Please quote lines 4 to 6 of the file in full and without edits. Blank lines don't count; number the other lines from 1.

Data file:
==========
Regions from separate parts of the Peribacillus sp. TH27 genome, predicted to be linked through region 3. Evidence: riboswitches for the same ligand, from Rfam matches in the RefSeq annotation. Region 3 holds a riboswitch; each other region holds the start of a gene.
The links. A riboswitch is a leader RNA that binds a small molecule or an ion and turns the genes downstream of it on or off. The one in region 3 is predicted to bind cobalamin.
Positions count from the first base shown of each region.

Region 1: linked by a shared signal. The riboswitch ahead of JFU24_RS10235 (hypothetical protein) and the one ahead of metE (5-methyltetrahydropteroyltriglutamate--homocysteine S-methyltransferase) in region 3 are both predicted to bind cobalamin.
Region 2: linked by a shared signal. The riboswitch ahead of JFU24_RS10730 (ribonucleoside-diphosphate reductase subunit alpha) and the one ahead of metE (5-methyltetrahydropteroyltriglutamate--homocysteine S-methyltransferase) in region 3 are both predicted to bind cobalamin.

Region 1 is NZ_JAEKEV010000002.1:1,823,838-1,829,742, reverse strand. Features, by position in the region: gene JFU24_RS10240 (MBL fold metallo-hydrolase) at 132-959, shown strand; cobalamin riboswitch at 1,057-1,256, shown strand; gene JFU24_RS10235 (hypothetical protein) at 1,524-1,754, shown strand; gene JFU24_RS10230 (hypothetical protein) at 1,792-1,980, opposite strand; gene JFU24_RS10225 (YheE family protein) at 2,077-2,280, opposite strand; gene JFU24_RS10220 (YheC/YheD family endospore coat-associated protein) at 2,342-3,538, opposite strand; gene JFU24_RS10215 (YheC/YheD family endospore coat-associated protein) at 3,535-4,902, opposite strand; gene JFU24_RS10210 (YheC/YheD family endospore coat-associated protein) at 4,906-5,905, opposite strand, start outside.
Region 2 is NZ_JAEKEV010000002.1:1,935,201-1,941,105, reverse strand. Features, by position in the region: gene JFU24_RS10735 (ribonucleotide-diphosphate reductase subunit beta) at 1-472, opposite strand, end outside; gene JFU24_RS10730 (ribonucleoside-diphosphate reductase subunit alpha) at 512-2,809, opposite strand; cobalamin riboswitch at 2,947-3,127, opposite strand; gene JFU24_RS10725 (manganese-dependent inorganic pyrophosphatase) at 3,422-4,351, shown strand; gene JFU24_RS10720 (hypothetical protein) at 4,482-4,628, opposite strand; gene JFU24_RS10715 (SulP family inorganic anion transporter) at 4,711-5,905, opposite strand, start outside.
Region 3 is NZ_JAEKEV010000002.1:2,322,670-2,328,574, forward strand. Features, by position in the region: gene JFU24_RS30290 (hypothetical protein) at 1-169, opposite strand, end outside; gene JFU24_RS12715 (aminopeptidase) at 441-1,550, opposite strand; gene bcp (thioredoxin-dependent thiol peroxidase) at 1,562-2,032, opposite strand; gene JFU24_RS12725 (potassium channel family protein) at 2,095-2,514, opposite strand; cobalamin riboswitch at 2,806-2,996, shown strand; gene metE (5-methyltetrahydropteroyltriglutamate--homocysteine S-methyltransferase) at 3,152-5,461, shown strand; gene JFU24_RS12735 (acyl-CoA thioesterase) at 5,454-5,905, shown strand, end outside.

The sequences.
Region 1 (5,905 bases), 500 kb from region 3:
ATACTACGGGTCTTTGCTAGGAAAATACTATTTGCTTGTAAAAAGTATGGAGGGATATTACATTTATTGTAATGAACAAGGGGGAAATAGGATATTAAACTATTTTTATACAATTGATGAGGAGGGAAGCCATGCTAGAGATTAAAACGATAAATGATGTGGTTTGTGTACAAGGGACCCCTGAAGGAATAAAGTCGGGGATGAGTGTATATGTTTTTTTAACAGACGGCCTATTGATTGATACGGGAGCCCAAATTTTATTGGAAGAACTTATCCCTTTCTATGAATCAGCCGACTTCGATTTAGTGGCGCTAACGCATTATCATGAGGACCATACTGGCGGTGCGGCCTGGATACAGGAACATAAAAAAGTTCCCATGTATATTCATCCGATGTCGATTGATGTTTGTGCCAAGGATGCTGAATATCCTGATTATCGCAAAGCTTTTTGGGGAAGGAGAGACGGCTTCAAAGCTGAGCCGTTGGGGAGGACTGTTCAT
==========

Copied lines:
Region 1: linked by a shared signal. The riboswitch ahead of JFU24_RS10235 (hypothetical protein) and the one ahead of metE (5-methyltetrahydropteroyltriglutamate--homocysteine S-methyltransferase) in region 3 are both predicted to bind cobalamin.
Region 2: linked by a shared signal. The riboswitch ahead of JFU24_RS10730 (ribonucleoside-diphosphate reductase subunit alpha) and the one ahead of metE (5-methyltetrahydropteroyltriglutamate--homocysteine S-methyltransferase) in region 3 are both predicted to bind cobalamin.

Region 1 is NZ_JAEKEV010000002.1:1,823,838-1,829,742, reverse strand. Features, by position in the region: gene JFU24_RS10240 (MBL fold metallo-hydrolase) at 132-959, shown strand; cobalamin riboswitch at 1,057-1,256, shown strand; gene JFU24_RS10235 (hypothetical protein) at 1,524-1,754, shown strand; gene JFU24_RS10230 (hypothetical protein) at 1,792-1,980, opposite strand; gene JFU24_RS10225 (YheE family protein) at 2,077-2,280, opposite strand; gene JFU24_RS10220 (YheC/YheD family endospore coat-associated protein) at 2,342-3,538, opposite strand; gene JFU24_RS10215 (YheC/YheD family endospore coat-associated protein) at 3,535-4,902, opposite strand; gene JFU24_RS10210 (YheC/YheD family endospore coat-associated protein) at 4,906-5,905, opposite strand, start outside.